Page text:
Struggling to Meet Steadily Growing Network Demands
It’s a never-ending cycle: Schools and districts boost network capacity to accommodate new devices and applications, only to find that use cases rapidly expand to eat up the available capacity.
This forces IT professionals to constantly manage the lifecycle of network equipment and to plan out hardware refreshes long before bottlenecks begin to hamper instruction.
Here’s an example of how quickly things move: In the 2014-15 school year, the Federal Communications Commission set an external internet connectivity goal of at least 100 kilobits per second, per student, with a WAN connectivity goal of 1 megabit per second, per student.
By 2017-18, the FCC had moved the per-student goalposts to 1Mbps of internet connectivity and 10Mbps of WAN connectivity.
“When you talk about the network, you’re talking about something that is the foundation of so many other services,” says Amy McLaughlin, project lead for the Smart Education Networks by Design Initiative at the Consortium for School Networking. “You pull one string over here, and something over there moves.”
McLaughlin notes that schools are not only adding devices for teachers and students but also are using their networks to support more Internet of Things equipment, such as security cameras and classroom doors that can be locked down with the press of a button from the main office.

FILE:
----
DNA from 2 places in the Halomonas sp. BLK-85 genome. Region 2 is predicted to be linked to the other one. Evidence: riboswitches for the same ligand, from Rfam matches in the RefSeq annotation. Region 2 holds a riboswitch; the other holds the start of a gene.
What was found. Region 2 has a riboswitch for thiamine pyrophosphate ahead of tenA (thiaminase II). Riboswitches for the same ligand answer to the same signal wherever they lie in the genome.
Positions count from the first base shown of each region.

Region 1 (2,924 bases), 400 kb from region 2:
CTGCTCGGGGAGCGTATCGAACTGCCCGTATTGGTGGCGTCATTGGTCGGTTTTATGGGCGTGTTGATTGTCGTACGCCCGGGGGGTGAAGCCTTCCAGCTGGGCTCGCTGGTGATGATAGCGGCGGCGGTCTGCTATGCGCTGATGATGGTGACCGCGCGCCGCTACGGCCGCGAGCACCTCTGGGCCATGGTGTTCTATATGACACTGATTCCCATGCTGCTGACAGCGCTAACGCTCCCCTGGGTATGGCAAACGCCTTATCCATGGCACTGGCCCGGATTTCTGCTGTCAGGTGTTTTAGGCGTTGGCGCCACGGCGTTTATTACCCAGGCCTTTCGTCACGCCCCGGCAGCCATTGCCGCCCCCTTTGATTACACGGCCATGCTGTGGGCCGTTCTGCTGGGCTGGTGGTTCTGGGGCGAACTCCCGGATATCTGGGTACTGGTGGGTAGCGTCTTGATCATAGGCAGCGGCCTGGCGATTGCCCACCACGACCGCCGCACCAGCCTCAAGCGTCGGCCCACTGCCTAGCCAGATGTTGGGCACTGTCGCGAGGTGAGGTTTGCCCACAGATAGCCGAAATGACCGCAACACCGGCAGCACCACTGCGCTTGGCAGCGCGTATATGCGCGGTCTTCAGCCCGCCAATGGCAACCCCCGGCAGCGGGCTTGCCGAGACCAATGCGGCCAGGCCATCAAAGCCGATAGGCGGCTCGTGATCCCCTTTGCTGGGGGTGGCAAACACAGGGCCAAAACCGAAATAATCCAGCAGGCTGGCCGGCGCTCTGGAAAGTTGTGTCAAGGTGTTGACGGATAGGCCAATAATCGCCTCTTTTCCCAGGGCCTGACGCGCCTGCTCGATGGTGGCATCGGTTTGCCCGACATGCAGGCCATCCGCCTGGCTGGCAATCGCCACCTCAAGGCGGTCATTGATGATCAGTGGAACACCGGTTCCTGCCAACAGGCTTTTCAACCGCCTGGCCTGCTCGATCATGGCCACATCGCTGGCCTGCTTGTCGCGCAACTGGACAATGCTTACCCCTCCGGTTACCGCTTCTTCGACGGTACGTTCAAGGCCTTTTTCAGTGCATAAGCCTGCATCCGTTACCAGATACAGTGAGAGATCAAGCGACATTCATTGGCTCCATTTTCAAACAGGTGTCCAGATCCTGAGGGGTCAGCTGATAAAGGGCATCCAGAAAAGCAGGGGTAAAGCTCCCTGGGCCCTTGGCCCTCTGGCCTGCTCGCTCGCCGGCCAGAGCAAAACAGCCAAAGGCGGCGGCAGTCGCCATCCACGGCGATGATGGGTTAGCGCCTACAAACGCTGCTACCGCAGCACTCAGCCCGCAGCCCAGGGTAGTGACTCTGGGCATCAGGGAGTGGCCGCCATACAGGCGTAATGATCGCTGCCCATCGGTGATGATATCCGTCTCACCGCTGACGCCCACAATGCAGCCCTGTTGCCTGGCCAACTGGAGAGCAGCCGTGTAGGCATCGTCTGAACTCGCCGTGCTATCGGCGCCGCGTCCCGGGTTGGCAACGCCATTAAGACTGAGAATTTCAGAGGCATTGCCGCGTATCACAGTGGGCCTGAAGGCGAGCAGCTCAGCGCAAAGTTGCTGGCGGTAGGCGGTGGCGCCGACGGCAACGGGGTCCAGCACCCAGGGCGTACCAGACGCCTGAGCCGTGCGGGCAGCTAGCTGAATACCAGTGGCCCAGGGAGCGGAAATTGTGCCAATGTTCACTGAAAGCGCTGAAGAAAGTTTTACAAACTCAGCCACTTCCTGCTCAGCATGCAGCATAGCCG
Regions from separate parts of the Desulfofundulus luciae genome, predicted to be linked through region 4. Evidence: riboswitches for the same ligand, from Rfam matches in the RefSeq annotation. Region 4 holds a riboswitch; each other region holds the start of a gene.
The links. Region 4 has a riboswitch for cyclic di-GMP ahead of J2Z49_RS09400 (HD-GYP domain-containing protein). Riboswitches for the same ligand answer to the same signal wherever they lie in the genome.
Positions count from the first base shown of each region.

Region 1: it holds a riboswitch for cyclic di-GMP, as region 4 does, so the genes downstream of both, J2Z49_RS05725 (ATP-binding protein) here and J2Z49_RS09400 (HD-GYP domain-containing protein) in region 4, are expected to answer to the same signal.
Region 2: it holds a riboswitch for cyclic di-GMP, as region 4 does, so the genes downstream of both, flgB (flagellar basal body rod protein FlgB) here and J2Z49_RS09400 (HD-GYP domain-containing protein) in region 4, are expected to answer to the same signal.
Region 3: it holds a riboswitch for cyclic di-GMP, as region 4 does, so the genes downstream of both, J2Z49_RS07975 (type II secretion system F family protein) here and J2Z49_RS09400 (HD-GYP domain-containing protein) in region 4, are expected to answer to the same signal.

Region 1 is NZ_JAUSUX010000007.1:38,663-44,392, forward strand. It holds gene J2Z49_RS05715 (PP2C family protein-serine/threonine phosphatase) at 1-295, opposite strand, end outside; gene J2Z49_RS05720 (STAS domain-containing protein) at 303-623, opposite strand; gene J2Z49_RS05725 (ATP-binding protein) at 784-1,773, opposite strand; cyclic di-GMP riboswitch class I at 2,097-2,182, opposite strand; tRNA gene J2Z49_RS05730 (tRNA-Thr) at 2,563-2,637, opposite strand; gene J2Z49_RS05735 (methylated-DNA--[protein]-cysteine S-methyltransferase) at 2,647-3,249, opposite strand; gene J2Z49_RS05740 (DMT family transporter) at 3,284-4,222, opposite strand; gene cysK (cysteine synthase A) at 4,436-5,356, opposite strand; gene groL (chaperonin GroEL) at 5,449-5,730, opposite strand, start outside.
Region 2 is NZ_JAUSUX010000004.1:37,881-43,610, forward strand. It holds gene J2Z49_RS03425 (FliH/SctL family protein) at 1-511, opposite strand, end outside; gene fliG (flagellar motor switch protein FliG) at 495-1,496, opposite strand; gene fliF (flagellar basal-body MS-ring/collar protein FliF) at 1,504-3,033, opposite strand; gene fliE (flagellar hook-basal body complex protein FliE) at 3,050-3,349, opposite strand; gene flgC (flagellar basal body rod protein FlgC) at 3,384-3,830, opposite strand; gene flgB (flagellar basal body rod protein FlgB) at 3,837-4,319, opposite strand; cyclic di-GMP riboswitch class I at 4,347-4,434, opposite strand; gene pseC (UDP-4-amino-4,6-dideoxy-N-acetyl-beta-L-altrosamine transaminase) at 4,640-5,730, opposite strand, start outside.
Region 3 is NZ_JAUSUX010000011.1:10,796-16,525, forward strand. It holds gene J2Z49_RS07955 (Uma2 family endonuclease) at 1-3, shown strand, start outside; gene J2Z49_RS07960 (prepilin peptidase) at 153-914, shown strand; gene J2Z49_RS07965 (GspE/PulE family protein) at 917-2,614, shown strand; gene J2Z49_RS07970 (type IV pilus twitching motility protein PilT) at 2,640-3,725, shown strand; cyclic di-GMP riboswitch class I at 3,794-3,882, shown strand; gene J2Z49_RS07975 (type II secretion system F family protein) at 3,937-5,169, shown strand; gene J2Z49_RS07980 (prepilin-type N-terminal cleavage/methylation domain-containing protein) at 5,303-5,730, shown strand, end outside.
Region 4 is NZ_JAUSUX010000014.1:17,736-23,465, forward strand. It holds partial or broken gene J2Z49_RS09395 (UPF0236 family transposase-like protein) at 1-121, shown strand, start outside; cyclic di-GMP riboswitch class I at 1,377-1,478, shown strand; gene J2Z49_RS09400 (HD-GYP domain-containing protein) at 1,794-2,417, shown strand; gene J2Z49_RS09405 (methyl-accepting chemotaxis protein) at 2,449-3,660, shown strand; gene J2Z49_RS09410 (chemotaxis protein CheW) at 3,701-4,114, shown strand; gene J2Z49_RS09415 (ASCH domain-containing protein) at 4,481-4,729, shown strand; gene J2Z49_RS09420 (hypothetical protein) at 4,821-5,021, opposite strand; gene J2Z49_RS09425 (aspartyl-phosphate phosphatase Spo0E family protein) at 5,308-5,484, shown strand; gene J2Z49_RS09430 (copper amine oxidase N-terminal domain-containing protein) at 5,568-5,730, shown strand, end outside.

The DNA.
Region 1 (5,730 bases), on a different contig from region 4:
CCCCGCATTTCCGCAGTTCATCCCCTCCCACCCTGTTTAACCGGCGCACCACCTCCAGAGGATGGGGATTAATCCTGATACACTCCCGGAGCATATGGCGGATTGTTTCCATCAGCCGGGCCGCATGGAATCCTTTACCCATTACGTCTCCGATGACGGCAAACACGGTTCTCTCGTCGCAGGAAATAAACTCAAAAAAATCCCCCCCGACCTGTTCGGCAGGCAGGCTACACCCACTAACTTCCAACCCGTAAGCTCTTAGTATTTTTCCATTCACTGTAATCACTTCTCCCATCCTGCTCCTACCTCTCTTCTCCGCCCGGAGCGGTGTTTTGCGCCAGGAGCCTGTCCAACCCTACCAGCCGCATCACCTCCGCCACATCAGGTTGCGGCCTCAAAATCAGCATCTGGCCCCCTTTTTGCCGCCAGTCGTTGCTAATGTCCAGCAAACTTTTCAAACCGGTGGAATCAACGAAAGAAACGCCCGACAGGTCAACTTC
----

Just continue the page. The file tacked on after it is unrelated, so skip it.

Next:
Seven years ago, during its last network refresh, Merced Union supported about 12,000 devices, Thomas says. Today, the district’s network supports roughly 30,000 devices, including cameras, HVAC equipment, smartwatches and connected TVs.
Those devices also do far more on the network than they used to.
“Everybody is on G Suite now, everybody is using a digital curriculum,” Thomas says. “In the beginning, student devices were more of a replacement for pencil and paper.”
In Washington state, Highline Public Schools is replacing its 1 Gigabit fiber network with a 100 Gigabit fiber ring. CTO Mark Finstrom anticipates the number of networked devices will grow from 27,000 to nearly 50,000.
“By the end of this school year, we’ll get our cameras on there, we’ll get our connected door locks, we’ll be adding additional student devices,” Finstrom says. “And then you have any personal device that students or teachers have. The device-to-student ratio is moving from 1-to-1 to 2-to-1 or even 3-to-1.”
MORE FROM EDTECH: See how hyperconvergence has become mainstream for K–12 schools.
After Upgrades, Network Performance ‘Like Night and Day’
Highline Public Schools is installing a multidirectional fiber ring with two points of entry into the district, which provides additional resiliency.
“We’ve had outages with the current setup due to people hitting utility poles, or where the power company has temporarily dropped service to a location,” Finstrom says. “With the new setup, we’re working on two separate power grids. Everything becomes replicable.”
The district is also replacing its core and closet networking infrastructure with 10Gbps switches from Ruckus and upgrading its wireless access points.
In Tennessee, McMinn County School District undertook a multiyear effort to upgrade and future proof its network. It previously had performance issues big enough to hamper a planned one-to-one device rollout.